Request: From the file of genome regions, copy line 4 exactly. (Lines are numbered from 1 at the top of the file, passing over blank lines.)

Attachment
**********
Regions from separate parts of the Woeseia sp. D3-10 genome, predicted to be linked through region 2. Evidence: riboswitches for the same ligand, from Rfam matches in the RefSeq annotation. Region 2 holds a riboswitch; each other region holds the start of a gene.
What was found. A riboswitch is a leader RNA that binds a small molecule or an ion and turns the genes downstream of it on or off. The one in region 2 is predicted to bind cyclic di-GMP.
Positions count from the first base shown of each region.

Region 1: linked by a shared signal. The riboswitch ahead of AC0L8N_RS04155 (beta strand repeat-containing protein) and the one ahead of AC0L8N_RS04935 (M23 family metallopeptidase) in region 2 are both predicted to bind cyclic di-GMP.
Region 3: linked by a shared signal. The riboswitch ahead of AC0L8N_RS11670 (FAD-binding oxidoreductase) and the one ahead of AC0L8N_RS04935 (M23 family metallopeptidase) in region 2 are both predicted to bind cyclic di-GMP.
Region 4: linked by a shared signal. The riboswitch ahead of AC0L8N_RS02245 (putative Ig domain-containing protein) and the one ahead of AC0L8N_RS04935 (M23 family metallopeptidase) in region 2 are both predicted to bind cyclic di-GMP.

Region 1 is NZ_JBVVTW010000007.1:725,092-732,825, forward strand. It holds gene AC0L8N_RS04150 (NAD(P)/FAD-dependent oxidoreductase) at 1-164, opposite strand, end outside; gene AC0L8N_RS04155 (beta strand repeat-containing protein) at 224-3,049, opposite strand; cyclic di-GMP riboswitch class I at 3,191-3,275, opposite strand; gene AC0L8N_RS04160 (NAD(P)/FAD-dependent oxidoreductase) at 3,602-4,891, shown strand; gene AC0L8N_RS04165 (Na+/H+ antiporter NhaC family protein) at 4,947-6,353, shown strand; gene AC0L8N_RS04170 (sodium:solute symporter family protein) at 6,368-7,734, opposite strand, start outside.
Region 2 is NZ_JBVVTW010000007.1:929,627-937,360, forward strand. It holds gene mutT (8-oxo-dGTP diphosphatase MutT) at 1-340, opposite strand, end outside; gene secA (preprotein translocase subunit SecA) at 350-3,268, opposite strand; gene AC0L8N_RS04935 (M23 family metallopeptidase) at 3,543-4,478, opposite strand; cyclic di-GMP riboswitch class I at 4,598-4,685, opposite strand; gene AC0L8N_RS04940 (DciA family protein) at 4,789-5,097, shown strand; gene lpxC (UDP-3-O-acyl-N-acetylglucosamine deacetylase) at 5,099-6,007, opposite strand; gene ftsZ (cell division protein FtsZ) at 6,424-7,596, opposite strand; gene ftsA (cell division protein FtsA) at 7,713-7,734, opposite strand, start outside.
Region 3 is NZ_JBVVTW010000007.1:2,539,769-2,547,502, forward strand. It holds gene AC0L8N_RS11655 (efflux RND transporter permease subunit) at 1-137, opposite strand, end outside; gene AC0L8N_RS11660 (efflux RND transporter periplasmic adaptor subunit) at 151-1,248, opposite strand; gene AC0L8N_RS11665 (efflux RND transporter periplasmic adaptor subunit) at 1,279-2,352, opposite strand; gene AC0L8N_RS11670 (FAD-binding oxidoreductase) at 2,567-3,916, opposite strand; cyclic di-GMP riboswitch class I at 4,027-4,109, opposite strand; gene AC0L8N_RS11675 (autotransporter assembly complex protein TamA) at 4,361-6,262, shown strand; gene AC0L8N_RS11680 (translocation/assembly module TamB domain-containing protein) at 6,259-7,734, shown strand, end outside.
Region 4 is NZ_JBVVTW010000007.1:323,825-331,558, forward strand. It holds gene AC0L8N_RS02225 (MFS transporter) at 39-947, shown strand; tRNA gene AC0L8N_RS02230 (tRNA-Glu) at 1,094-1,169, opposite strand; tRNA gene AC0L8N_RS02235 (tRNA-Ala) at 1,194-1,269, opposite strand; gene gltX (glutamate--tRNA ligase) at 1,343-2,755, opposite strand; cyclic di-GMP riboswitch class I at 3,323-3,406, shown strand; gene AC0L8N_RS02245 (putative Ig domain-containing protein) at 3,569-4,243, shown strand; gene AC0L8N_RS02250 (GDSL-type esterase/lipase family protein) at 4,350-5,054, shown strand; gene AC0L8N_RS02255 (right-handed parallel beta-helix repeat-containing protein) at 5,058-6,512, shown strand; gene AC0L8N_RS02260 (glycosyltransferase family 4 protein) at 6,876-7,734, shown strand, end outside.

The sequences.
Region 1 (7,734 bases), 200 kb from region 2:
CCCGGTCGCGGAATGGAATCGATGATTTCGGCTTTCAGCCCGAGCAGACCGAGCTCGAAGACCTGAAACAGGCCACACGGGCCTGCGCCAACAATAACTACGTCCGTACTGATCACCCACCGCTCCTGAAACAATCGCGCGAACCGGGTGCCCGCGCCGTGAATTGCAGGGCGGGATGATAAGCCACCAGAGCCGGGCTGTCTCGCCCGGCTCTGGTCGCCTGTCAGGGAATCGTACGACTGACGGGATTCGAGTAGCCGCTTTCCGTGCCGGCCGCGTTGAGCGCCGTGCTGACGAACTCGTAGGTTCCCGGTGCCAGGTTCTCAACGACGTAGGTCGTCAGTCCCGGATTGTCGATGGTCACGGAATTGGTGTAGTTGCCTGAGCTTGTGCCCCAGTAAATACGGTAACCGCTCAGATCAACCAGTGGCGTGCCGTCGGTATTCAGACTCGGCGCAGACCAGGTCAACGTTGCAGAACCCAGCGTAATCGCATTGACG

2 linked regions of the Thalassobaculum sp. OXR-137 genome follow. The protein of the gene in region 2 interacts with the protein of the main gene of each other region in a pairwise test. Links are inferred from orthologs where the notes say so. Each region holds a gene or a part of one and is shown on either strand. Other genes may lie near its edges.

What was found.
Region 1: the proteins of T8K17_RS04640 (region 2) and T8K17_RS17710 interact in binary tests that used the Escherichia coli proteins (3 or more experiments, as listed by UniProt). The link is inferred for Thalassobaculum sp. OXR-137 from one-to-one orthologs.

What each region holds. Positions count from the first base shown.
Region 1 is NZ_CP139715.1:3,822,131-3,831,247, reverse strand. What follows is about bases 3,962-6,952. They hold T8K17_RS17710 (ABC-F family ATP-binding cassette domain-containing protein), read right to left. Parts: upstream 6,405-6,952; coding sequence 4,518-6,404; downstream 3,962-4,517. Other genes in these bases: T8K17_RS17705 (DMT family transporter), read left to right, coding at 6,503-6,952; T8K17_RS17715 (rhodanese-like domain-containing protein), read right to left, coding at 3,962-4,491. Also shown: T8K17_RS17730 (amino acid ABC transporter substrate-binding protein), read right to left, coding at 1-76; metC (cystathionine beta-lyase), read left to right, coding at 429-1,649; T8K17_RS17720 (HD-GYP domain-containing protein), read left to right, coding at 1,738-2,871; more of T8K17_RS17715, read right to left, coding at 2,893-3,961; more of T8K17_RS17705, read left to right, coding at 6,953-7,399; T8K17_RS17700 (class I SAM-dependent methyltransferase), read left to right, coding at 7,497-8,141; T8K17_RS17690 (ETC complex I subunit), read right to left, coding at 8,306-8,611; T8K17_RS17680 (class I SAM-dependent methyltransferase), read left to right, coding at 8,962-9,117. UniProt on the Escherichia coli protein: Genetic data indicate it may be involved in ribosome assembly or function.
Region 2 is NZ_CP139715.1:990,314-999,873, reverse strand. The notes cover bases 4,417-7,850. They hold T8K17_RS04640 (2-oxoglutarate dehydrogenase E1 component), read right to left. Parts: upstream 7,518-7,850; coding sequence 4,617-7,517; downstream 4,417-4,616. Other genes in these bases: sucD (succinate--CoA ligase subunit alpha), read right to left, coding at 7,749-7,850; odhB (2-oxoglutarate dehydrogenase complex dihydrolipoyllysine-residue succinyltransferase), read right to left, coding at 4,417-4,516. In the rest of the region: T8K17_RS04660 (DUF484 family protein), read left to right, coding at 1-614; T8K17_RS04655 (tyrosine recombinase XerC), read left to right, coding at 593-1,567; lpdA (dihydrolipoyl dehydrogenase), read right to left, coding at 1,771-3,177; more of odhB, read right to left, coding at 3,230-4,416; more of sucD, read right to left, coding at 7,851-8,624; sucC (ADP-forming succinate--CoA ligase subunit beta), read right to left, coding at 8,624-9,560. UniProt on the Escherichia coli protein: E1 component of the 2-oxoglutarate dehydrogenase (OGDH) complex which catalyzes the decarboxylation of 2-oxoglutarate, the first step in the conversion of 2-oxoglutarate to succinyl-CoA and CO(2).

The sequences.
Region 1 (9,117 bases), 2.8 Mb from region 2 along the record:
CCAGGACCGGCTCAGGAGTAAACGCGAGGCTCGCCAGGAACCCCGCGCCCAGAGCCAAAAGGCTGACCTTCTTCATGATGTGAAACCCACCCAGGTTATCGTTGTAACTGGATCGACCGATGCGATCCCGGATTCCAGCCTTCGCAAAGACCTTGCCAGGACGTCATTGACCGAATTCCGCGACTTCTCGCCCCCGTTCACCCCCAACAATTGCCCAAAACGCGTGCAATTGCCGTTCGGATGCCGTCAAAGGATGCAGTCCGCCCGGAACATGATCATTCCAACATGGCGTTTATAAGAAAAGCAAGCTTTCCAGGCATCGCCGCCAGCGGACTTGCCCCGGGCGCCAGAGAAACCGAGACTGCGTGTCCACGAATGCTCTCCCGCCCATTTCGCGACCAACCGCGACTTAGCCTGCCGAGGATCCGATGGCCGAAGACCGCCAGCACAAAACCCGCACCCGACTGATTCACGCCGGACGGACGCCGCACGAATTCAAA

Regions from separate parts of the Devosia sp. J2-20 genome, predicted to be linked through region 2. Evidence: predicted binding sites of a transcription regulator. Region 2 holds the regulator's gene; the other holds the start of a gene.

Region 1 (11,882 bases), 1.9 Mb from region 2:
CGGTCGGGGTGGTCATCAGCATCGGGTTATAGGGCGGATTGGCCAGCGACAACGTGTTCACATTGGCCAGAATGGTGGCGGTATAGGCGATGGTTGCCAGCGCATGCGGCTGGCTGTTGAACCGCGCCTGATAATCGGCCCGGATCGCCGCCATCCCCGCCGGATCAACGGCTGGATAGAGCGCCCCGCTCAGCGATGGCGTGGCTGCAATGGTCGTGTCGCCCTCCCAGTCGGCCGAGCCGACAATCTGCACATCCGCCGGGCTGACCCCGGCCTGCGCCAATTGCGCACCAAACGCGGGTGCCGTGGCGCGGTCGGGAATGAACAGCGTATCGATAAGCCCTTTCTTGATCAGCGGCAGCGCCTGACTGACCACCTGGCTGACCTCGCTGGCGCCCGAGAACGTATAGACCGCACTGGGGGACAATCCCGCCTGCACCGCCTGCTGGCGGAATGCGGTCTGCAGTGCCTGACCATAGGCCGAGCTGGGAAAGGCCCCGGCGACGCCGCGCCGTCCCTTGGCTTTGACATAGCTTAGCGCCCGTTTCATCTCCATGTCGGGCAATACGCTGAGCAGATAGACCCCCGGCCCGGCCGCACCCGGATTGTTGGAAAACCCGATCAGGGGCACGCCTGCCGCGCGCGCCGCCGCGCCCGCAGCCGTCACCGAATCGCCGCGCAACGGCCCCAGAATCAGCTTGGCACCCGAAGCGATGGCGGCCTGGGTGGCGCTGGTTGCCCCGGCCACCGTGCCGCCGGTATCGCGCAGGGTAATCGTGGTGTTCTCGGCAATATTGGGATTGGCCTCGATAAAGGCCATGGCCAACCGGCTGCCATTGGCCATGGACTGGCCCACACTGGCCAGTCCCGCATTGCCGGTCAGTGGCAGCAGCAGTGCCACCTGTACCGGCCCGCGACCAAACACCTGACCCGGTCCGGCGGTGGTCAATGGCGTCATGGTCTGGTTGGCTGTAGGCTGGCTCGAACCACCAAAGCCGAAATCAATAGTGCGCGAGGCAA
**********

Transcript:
Region 1: linked by a shared signal. The riboswitch ahead of AC0L8N_RS04155 (beta strand repeat-containing protein) and the one ahead of AC0L8N_RS04935 (M23 family metallopeptidase) in region 2 are both predicted to bind cyclic di-GMP.